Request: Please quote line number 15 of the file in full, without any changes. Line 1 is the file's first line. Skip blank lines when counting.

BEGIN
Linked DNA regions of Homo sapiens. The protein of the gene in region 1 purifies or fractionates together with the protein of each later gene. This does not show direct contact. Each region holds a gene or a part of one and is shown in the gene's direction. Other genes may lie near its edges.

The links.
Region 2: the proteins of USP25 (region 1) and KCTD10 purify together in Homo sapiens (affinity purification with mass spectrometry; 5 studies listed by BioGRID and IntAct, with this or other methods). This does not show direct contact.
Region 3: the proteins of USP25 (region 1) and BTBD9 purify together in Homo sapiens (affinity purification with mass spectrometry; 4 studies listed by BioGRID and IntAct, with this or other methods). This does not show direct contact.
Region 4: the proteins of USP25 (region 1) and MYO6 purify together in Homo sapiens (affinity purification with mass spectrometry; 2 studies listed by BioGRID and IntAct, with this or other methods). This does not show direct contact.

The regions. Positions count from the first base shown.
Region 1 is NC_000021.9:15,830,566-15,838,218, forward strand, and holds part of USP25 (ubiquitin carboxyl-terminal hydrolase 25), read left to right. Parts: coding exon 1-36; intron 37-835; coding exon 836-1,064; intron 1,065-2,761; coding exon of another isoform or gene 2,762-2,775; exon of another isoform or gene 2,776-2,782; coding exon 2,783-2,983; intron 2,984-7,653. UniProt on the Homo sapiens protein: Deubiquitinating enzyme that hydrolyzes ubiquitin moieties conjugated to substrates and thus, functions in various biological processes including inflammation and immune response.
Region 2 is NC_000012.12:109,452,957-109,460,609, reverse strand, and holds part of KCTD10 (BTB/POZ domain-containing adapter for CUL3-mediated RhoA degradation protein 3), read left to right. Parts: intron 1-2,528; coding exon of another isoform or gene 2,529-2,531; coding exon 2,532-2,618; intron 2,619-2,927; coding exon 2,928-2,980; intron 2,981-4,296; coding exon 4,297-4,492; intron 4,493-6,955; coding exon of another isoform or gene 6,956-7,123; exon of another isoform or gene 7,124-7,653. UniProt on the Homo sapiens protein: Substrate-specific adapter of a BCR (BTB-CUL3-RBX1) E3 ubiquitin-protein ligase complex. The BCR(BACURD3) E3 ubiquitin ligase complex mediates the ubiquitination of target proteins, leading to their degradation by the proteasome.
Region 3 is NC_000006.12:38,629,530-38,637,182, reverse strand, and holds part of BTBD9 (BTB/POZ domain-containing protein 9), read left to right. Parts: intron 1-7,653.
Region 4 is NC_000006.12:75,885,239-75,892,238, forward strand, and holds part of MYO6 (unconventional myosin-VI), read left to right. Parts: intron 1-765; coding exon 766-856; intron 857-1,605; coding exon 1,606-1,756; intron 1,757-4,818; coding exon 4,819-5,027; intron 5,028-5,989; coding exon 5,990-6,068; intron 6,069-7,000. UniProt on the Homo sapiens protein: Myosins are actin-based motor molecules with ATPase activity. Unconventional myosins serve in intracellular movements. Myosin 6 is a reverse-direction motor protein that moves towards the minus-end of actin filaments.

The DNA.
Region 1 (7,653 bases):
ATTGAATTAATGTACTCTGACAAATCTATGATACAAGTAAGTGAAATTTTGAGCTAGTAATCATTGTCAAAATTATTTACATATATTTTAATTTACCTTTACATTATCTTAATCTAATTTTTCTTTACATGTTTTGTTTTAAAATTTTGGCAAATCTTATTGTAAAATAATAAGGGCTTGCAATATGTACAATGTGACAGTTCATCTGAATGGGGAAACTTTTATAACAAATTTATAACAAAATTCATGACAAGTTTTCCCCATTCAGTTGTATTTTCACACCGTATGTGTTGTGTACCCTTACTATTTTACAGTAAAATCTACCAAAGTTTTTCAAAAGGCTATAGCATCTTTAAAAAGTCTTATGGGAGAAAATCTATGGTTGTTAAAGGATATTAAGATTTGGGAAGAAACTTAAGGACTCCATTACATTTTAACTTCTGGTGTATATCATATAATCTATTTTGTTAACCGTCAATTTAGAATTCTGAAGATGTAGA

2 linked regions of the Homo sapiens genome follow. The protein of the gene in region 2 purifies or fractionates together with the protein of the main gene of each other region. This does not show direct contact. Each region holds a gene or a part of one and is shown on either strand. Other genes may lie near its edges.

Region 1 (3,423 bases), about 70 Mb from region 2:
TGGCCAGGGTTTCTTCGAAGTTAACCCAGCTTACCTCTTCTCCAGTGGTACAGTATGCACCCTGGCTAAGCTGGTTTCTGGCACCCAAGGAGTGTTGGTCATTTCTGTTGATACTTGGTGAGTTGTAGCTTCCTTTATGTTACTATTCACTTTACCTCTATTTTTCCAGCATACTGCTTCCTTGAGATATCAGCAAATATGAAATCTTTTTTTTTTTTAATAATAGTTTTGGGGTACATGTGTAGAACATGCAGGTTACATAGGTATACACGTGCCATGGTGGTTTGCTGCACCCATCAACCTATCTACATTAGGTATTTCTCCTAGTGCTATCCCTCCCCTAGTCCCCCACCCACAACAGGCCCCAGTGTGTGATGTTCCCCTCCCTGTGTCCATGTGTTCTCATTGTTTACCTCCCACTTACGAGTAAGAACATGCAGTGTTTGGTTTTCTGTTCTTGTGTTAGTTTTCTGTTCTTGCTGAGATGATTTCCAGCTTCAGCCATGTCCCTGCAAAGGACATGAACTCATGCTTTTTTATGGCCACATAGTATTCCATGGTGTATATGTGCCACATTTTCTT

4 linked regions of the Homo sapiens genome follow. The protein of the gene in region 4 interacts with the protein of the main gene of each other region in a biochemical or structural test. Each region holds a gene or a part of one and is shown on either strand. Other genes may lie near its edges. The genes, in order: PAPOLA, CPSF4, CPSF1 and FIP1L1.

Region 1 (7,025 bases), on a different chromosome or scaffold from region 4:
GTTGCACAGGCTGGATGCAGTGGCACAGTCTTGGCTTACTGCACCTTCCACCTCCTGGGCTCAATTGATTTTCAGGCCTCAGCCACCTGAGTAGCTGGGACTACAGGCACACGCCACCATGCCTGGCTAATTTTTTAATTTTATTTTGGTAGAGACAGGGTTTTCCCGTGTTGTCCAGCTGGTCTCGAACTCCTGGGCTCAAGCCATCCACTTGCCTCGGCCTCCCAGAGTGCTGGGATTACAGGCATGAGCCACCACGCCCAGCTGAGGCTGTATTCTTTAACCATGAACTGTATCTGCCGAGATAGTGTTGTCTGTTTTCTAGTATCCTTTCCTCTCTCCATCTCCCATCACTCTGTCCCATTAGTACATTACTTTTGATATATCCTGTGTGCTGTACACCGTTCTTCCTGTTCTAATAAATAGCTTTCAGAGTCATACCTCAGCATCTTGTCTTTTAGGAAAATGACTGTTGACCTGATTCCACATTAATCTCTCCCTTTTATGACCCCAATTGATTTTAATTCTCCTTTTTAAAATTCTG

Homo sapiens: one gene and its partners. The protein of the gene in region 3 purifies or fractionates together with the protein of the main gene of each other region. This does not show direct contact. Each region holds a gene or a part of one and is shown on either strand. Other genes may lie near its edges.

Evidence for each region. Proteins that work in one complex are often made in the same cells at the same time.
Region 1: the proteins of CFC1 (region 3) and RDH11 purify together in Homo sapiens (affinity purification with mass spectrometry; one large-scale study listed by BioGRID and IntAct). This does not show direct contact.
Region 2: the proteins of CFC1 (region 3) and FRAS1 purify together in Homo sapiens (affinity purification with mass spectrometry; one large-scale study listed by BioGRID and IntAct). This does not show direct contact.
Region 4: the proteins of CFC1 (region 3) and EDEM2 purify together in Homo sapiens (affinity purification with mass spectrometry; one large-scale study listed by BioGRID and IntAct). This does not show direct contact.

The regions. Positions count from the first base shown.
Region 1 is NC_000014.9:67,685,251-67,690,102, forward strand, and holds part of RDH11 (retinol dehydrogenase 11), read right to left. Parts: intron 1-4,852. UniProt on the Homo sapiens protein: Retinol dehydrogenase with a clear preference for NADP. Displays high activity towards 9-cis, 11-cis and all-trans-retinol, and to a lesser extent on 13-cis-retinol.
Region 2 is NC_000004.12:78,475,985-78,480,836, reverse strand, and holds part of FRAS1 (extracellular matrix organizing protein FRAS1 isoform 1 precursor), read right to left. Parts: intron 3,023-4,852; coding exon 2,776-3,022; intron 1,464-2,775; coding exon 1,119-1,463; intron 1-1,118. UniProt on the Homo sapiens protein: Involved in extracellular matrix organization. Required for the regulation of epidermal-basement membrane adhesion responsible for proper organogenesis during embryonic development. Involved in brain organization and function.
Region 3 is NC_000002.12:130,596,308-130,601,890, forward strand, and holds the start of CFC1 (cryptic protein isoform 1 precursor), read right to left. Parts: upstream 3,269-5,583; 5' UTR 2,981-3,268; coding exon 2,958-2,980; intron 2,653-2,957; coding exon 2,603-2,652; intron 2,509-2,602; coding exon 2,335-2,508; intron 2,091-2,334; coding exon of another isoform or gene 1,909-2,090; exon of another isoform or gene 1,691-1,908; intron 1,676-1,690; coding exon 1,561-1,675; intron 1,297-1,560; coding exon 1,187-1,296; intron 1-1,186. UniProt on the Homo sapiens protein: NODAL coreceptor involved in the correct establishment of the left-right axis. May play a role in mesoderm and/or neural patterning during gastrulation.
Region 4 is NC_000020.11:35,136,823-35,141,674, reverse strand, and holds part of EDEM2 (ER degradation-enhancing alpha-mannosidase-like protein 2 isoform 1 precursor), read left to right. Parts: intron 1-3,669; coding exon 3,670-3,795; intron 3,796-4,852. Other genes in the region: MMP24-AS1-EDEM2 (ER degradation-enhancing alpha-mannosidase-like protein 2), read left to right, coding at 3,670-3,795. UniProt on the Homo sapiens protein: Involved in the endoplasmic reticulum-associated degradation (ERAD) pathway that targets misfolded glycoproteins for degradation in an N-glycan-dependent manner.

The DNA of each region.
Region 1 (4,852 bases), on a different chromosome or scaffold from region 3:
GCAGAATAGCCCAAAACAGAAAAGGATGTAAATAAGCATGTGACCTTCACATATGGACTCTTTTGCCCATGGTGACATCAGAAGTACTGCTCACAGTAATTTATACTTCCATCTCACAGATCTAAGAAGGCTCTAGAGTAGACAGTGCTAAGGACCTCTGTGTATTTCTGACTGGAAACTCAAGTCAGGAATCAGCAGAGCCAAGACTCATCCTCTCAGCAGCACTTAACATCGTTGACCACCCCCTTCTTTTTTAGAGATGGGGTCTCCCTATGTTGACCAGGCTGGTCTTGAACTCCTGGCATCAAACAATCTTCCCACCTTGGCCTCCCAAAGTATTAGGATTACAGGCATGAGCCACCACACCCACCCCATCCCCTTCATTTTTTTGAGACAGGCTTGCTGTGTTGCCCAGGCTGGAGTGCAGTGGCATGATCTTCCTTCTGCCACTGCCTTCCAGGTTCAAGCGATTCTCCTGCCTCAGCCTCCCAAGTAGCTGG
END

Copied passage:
Region 1 (3,423 bases), about 70 Mb from region 2: